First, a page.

Language mania & Indian sacrifice

Language mania & Indian sacrifice

Shiv Sena and MNS agenda of playing the Marathi Manoos card has run out of its steam

Language mania & Indian sacrifice

Governor S C Jamir had nominated the seniormost member Ganpatrao Deshmukh as the pro-tem speaker to administer oath to the members.The media gallery too was packed, in anticipation that  something was going to happen. That ‘something’ was the Maharashtra Navnirman Sena (MNS) warning to the MLAs to take oath in Marathi only, and the equally defiant stand of the Samajwadi Party (SP)’s Abu Azmi, challenging the MNS to stop him from taking oath in Hindi. The MNS chief Raj Thackeray had appealed to all new MLAs to take oath in Marathi, especially in the year which happens to be the golden jubilee of the foundation of this only Marathi-speaking state in the country 60 years ago.

As the House began, the officer called the names of members in alphabetical order, and Azmi’s turn to take oath came quickly. Azmi reached the podium and uttered the first few words of “Mein Abu Azmi (I Abu Azmi)” in Hindi. All hell broke loose in the House. The MNS members, all of them first-timers in the House, sprang from their seats, shouted slogans and rushed towards Azmi. As he continued to take the oath in Hindi, MNS’s Ramesh Wanjle uprooted the microphone and threw it away. Other MNS members came and surrounded Azmi, pushed and punched him and an MNS member, Ram Kadam, actually slapped him and hit him on the chest and shoulder. It was seen by millions of viewers live on television.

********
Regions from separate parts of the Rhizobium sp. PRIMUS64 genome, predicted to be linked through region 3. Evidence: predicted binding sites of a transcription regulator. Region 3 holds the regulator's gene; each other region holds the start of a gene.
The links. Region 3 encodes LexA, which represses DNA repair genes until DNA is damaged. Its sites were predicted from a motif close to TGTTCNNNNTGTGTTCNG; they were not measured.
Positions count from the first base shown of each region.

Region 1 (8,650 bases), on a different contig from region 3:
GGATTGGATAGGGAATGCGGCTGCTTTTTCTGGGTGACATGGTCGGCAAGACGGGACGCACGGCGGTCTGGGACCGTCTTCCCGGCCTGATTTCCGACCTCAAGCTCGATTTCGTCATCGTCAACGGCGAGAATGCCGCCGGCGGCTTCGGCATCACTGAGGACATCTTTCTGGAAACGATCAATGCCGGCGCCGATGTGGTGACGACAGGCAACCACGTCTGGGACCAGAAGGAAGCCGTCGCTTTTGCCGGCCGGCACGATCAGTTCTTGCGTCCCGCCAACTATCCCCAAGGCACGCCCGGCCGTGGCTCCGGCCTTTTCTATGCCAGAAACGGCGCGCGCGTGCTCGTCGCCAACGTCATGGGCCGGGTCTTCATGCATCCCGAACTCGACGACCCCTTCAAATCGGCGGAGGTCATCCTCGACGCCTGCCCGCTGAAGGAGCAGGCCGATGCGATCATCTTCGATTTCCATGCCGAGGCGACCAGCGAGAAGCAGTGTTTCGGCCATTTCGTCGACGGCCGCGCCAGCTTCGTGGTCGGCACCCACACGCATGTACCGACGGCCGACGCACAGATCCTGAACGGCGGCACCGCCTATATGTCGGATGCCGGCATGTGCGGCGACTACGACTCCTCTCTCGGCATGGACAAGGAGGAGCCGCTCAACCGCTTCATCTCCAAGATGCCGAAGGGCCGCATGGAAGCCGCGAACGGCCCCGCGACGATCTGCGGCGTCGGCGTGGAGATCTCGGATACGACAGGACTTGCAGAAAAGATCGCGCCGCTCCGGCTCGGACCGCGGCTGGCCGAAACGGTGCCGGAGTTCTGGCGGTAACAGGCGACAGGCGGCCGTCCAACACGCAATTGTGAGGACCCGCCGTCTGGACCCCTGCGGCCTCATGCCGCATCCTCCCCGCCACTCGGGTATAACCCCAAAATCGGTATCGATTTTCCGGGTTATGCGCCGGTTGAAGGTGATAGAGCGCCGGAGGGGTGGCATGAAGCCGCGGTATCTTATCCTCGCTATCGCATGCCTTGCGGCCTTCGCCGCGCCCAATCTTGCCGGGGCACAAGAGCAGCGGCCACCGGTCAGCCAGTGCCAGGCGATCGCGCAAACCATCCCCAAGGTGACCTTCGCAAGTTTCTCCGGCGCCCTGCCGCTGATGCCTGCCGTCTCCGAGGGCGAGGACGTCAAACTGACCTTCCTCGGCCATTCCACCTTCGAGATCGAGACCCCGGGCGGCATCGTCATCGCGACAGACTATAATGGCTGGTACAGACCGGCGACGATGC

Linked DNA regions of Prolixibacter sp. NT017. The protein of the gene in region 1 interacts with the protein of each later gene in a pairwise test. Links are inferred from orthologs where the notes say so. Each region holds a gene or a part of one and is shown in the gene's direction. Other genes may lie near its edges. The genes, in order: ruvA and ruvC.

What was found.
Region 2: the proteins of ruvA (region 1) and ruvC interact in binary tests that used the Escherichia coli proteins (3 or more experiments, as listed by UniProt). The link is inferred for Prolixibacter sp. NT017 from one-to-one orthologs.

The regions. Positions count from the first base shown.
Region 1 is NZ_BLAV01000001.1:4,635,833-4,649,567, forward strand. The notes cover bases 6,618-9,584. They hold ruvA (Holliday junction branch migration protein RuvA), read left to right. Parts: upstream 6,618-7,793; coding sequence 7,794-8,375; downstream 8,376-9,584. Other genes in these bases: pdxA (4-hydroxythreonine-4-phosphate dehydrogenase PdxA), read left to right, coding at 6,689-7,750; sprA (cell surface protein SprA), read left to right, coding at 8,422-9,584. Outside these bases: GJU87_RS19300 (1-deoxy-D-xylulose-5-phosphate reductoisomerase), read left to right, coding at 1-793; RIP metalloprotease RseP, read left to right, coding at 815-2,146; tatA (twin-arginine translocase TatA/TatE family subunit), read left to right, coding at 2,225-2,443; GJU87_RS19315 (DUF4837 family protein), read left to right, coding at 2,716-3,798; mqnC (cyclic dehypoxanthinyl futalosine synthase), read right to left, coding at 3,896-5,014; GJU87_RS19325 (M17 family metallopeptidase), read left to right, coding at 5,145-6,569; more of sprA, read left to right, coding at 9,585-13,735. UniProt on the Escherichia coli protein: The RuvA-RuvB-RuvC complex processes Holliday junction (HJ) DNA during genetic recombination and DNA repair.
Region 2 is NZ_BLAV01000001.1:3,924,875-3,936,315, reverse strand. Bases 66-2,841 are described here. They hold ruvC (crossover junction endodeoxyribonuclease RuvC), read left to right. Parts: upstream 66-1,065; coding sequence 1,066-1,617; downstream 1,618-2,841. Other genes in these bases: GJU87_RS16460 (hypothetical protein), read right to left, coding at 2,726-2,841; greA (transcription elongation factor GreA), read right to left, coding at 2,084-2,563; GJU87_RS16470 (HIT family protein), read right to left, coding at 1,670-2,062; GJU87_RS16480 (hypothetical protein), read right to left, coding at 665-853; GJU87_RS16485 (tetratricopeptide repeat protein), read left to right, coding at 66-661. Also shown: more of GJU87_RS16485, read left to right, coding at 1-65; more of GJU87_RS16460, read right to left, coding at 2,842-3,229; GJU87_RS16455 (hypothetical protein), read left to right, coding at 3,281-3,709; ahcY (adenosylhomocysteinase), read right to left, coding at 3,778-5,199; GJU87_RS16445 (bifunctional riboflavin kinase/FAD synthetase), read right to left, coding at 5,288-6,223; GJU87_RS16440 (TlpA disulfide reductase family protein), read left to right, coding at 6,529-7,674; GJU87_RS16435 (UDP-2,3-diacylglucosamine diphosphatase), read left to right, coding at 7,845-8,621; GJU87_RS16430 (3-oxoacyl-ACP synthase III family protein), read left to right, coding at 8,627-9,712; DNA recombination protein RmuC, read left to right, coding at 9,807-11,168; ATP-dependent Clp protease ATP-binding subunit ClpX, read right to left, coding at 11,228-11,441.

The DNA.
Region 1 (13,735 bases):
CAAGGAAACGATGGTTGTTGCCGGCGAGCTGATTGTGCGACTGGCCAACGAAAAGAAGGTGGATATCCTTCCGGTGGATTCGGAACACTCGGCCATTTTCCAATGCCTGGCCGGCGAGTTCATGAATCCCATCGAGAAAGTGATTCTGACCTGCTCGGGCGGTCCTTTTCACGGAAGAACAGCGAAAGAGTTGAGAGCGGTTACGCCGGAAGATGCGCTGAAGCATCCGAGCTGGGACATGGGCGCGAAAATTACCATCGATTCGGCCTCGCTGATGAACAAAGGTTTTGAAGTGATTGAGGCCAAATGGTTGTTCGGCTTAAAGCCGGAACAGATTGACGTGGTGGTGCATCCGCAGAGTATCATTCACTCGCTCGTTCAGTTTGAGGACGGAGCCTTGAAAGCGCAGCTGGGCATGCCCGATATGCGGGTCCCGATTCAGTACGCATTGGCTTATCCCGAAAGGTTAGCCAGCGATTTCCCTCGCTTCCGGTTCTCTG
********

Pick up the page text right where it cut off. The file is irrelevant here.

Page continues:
Four of them were later suspended by the House for four years; their entry into Vidhan Bhavan premises in Mumbai and Nagpur has been banned. But there was no regret in the MNS camp. Its spokesperson Shirish Parker argued that Hindi was not the national language of the country. “One has to have respect for the Marathi language if he is living in the state. We have not come to the House to see our culture being insulted. Why couldn’t Azmi learn a line in Marathi in so many days?” asked Ram Kadam.

Hypocrisy exposed